A tip from Facebook led Winnipeg police to arrest a 25-year-old man for alleged Internet luring and other offences.
Police say between July 14 and July 30, 2012, the man made contact with a 13-year-old girl over the social networking site and engaged in a sexual conversation. The two agreed to meet, at which time the youth was sexually assaulted.
Facebook Law Enforcement Relations contacted police in July regarding inappropriate activity involving two accounts.
The 25-year-old suspect is charged with sexual assault, sexual interference, and luring. He was released on a promise to appear.
On Wednesday, Facebook surprised many brand page administrators with a notification that the new Timeline format would be made mandatory in about a month. Never ones to shy away from change, we decided to enable the new layout immediately and start playing around with it.
Facebook users in general have had a similar layout on their personal profiles for several months, and while the rollout of Timeline continues across the network for all users, pages were still displayed in the traditional view.
One of the biggest changes with Timeline is the way information is displayed. Stories are split down the page and into columns on the left and right side of the screen in a hierarchical way. However, the biggest and most noticeable change is the ability to upload a cover photo. The 850px x 315px image is the first thing readers see when viewing a page. For us, we felt it was fitting to display a familiar Winnipeg scene and decided to use a wide angle shot taken at Assiniboine Park by photographer Marc Evans. We’ll change the cover photo every couple of weeks to keep things fresh.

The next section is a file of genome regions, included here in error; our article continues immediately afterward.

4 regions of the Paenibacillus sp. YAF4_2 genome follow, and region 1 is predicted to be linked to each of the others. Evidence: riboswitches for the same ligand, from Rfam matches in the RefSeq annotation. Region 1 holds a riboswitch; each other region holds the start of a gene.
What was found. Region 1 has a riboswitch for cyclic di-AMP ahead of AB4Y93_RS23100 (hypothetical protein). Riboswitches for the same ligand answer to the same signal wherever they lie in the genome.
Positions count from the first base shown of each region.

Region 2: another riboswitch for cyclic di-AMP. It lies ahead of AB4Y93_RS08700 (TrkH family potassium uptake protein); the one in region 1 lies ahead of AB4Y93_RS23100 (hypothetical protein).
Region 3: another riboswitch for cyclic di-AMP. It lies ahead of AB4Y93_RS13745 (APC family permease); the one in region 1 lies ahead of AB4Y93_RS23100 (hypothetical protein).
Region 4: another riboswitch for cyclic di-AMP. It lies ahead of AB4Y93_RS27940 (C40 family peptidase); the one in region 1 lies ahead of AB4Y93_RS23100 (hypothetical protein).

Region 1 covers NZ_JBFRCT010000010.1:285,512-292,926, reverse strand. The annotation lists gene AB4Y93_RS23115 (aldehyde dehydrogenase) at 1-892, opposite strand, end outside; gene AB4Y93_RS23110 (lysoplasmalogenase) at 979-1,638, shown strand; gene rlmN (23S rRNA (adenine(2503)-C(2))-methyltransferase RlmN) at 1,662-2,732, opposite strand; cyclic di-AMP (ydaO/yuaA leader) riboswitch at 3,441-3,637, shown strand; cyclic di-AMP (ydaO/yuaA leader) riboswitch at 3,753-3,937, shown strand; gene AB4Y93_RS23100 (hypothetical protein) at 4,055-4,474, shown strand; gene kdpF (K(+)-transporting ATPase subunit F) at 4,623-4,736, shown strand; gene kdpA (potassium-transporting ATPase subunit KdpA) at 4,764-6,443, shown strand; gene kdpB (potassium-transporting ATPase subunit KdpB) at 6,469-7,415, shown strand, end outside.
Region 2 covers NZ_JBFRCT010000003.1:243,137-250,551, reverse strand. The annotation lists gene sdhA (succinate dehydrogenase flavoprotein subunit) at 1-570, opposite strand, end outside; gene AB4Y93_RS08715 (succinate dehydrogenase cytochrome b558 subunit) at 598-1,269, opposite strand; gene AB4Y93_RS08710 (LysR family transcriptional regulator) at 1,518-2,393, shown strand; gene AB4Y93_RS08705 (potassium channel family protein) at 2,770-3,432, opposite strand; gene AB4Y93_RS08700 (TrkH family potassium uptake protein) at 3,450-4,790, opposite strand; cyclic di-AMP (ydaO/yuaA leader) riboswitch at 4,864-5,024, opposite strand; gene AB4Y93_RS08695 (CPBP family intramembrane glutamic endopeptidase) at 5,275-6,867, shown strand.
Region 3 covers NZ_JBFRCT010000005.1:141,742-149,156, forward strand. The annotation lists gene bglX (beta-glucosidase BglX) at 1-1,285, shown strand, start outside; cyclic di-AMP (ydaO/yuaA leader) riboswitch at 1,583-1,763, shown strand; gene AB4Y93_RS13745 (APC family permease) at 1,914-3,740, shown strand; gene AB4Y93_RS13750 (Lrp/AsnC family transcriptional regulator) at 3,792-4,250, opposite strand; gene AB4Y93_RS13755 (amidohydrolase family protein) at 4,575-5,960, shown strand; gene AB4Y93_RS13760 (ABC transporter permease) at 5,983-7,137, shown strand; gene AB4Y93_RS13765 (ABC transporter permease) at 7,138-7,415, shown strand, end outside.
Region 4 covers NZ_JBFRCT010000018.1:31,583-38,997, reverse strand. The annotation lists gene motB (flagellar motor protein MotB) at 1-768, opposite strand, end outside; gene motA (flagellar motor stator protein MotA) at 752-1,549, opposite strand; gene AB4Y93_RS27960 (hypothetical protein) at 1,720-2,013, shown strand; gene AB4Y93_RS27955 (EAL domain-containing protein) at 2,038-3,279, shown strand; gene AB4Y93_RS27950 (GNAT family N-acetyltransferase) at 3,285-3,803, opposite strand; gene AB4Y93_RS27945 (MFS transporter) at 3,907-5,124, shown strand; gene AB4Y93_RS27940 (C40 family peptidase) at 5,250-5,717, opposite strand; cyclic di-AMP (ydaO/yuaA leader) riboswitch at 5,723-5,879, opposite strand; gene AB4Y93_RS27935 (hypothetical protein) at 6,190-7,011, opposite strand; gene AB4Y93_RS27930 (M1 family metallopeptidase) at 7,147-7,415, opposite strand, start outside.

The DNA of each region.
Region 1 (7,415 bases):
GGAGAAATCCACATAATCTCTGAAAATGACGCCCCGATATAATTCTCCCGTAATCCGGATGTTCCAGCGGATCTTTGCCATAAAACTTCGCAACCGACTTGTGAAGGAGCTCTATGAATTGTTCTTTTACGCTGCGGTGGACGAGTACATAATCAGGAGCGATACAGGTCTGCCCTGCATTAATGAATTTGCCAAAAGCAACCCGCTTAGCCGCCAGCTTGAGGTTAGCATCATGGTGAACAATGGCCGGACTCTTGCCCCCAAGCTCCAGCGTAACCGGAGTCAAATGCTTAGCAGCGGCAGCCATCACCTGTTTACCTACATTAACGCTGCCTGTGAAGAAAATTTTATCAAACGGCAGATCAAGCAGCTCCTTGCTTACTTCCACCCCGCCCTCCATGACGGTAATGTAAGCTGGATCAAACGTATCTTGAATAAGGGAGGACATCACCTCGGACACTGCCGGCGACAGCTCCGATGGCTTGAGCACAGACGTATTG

For companies, one of the other benefits is the ability to pin a post to the wall, such as a popular story or video that we want to provide exposure for. We’ll also be testing this out to see how it boosts user interaction among the 800+ fans who currently “like” us.
Manitoba RCMP turned to Facebook to negotiate with a suspect who barricaded himself in a residence with a firearm on February 12.
There was no phone service in the northern community of Brochet when the incident occurred, but there was Internet access.
Officers in the RCMP “D” Division Command Centre were able to make contact with the man through the social networking site, and convince him to surrender. A woman who was being held inside the home was able to flee and make it to safety.
A 37-year-old Brochet man was arrested and is facing a number of charges, including assault with a weapon, uttering threats, break and enter, and unauthorized possession of a firearm. He’s being held in custody.
Facebook has listened to its users and will finally be introducing a feature this week to allow for pre-approved photo tagging.
Said to be the most requested feature, your friends will now have to get your approval before randomly tagging you in that unflattering, drunken party photo. Up until now, anyone on your Friends list could add your name to any photo, having the image show up on your profile for your own friends to see until you untagged yourself. Such methods have also been frequently used in spam to add users’ names to a promotion or event.
Another new tweak to note is how you can untag yourself from a photo. Besides being able to remain tagged in a photo, you’ll now have the option to remain tagged, but not have the particular image show up on your profile.
The new features will begin rolling out on Thursday and show up as added menu options to your account’s Privacy tab.